Being, at source, a Fantasy gamer with a penchant for historicals, I have all the miniatures needed for scenario one, except one.

Shall I tell you which? Can you bear the excitement?

Orsa's animal companion Karhu is, as you may have guessed, a bear. This sculpt is a new one from Crooked Dice, released alongside the feature pack.

In terms of painting, Karhu was simple to do. A pale grey undercoat, contrast black all over, a light drybrush of grey and then details.

I decided to go for a black bear partly because of how easy it would be to do, but also I've identified that this model will make a suitable addition to another ongoing project.

Karhu will also double as Mum from Brave in my Magic Kingdom cast. A very slow burning project that 7TV Fantasy will be able to bring to the tabletop.

Here she is alongside my Hasslefree not-Merida.

And so only one painted and I took delivery of a pack of four miniatures which will be painted for the second scenario. More on them later.

Acquired: 133
Painted: 170

Look! A bear behind!

Monday, 4 October 2021

If you gotta go, go with a smile!

Zombies can't drive.

There's a 7TV Apocalypse day coming up in November, with an emphasis on vehicles.

My post-apocalyptic miniatures have a distinct bias towards the zombie-flavoured apocalypse.

This is a problem.

At least I can laugh about it...

As you might have guessed, the answer to my problem was my neglected BMG collection, and specifically my Joker crew. Not only do the clowns look suitably post-apocalyptic but they already have a van to drive around in.

This a Crooked Dice buggy that I picked up a few years ago when they were first released but never really worked out how to use.

A coat of purple paint with green details later and I now have a gun-buggy to run interference for my van full of clowns.

One of the elements I'm most pleased with are the 'HAs'. I'm never totally comfortable with freehanding lettering, but these have come out exactly as I wanted - scrawled in slightly unhinged strokes.

The driver isn't really the centre of attention but adds a splash of different colours. The face has been done as if he's wearing facepaint under his goggles and a bandana with a smile design on.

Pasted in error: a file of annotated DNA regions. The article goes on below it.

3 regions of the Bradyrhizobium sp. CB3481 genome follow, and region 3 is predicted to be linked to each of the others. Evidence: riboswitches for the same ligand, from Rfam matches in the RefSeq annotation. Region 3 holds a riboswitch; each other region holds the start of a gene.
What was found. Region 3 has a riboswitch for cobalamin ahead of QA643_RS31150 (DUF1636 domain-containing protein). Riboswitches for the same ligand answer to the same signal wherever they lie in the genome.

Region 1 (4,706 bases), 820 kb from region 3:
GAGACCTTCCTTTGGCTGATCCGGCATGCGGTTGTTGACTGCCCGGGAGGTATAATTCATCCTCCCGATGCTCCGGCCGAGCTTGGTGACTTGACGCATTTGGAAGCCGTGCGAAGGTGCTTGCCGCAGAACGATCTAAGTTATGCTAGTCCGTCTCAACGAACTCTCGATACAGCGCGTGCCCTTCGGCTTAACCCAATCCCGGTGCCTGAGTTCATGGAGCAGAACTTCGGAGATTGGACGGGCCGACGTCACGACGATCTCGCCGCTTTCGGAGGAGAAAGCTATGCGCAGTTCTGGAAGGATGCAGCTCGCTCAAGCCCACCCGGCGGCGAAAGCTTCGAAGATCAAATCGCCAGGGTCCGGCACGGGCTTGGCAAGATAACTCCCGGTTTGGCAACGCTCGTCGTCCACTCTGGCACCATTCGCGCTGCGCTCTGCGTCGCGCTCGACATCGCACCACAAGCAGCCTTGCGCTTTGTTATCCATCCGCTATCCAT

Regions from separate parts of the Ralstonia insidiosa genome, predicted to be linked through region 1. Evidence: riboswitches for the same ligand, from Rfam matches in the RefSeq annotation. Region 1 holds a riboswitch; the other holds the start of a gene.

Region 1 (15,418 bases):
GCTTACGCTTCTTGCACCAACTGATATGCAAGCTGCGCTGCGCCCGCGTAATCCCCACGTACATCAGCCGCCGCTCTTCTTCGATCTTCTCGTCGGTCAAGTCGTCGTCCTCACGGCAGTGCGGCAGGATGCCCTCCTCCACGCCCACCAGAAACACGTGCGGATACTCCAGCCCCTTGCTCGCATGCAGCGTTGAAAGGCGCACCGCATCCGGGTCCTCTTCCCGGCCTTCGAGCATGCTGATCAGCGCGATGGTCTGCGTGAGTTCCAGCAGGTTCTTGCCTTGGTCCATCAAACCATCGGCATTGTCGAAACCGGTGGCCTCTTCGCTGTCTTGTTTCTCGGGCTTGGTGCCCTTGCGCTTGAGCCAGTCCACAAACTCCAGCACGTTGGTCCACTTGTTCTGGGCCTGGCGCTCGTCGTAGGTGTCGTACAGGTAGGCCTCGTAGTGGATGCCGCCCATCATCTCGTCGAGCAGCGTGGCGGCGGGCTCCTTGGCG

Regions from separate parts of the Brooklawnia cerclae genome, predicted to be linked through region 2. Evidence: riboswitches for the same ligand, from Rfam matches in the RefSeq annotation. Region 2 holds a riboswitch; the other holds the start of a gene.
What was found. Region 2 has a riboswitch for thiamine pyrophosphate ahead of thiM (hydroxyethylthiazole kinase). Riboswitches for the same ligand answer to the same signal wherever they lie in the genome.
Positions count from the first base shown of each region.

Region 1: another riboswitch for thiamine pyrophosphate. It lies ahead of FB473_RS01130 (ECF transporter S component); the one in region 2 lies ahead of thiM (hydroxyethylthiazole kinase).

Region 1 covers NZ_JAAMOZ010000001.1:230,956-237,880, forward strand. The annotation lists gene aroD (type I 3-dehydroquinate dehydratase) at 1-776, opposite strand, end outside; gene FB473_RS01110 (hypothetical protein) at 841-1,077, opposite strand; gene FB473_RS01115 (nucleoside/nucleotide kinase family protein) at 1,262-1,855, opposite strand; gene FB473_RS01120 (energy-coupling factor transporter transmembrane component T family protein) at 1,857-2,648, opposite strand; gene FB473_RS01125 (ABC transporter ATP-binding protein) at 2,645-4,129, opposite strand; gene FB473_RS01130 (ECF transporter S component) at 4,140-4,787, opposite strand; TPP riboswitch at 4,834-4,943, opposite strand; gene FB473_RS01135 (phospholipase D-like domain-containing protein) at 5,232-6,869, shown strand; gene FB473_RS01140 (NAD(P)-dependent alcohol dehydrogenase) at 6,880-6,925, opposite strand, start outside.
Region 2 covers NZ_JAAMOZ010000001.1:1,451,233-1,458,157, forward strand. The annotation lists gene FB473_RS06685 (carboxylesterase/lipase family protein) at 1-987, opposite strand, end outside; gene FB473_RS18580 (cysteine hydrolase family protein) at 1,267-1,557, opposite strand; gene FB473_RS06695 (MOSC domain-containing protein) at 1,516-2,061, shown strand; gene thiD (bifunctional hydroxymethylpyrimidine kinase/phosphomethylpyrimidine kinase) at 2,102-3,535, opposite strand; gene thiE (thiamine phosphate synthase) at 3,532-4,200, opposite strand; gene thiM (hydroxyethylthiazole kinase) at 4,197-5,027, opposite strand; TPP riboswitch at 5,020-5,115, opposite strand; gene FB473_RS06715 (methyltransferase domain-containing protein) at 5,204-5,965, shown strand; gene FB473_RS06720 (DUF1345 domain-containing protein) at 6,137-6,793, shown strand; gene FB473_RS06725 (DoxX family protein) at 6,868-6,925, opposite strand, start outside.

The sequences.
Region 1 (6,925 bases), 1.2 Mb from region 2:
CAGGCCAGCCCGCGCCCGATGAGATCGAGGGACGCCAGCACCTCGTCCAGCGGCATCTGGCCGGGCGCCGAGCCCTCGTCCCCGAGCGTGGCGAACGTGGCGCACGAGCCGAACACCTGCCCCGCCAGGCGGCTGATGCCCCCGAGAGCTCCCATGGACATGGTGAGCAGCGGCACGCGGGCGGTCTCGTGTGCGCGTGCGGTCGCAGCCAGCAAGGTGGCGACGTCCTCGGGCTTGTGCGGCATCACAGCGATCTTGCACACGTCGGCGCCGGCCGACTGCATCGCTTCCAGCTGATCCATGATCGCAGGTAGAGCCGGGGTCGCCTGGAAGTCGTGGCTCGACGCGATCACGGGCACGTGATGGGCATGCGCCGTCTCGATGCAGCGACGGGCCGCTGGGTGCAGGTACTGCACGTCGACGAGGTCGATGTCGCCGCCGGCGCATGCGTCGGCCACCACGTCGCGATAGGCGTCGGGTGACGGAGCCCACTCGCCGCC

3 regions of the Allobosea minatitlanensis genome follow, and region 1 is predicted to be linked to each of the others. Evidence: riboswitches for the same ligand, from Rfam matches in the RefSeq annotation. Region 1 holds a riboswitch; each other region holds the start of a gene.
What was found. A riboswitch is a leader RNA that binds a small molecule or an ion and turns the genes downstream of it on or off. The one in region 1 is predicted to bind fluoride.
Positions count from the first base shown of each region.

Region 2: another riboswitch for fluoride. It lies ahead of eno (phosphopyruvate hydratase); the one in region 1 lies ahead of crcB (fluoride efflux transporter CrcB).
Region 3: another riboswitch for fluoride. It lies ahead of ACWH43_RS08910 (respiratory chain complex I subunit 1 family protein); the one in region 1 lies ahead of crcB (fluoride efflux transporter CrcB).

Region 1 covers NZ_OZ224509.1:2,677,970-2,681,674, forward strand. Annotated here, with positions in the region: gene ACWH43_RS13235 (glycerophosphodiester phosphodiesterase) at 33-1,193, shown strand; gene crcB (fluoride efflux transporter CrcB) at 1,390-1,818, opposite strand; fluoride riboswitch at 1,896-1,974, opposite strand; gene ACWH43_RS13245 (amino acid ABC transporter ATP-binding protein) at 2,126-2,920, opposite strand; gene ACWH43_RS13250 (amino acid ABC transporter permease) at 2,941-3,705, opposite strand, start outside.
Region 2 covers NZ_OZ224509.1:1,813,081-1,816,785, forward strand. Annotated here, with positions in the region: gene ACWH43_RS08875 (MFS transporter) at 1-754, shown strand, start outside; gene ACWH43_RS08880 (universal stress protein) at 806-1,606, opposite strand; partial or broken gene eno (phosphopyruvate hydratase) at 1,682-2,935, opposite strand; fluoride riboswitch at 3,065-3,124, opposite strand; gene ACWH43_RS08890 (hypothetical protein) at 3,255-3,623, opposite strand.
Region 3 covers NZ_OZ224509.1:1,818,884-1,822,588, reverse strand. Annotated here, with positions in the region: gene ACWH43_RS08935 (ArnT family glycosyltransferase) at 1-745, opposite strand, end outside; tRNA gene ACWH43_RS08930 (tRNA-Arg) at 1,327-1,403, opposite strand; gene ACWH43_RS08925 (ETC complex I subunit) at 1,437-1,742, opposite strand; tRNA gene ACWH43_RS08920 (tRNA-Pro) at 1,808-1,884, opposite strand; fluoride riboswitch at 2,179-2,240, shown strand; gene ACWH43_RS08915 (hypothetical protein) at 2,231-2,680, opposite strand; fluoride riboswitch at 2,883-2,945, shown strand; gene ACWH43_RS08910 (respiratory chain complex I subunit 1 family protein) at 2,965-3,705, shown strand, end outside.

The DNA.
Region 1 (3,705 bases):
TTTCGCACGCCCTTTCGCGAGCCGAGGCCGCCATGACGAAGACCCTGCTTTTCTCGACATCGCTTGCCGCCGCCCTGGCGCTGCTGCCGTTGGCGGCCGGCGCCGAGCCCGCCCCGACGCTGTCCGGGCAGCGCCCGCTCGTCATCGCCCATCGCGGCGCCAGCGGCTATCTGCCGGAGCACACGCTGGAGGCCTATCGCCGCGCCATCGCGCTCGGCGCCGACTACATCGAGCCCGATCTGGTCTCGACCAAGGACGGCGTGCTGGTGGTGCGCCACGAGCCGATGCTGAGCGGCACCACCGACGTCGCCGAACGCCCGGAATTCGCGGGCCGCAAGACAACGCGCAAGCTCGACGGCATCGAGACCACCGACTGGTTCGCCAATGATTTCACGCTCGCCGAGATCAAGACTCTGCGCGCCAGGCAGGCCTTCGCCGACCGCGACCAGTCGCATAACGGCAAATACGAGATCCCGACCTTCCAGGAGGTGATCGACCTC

I've done better, but it works.

All in all this is an addition which kills several birds with a single stone. It allows me to complete a cast for an event, it makes use of something I already had and it allows me to break out some models I really like and haven't used for some time.

Acquired: 129
Painted: 169

Sunday, 26 September 2021

Back in the Saddle

My painting output always slows down in September. Mainly it's due to the new school year starting, but this year has had a wealth of other distractions, from gaming events to home improvement issues.

As ever, my route back in involves getting a couple of easy wins, and there are not many wins easier than Black Riders.

You might notice that these two are not GW models. Or at least they are not GW LotR models. I'm not actually sure of the manufacturer, and given the price I paid and the shinyness of the metal, I'm not entirely sure that they aren't recasts.

They aren't up to the same standard as the GW range, and there are some notable differences: wider hoods, lack of armour, and weapons.

Rather than try to ignore one of the major differences and paint the arms silver (which would have looked odd), I opted for doing them Matt black as an homage to the Black Riders in the Ralph Bakshi film.

However, I drew the line at adding the gleaming red eyes, but have done that on all of the horses, because they have red eyes in the Jackson films.

One of the two Riders also has a polearm, which is not only not film or book accurate, but also deeply impractical for cavalry.

I didn't bother making any conversions simply because this is all for the benefit of a single scenario in The Quest of the Ringbearer campaign.

Here they are with the official models, and there's a clear difference in quality and style, but at £7.50 for the pair, I'll live with it when the official models are £10 each. Cheaphammering does involve some sacrifices.

Just three more to go before Frodo can make his Flight to the Ford, but the hobbits still need to Escape from Bree and survive an Attack at Weathertop, so they might be a while.

More importantly, however, I'm making progress of another sort at last.

Acquired: 129
Painted: 168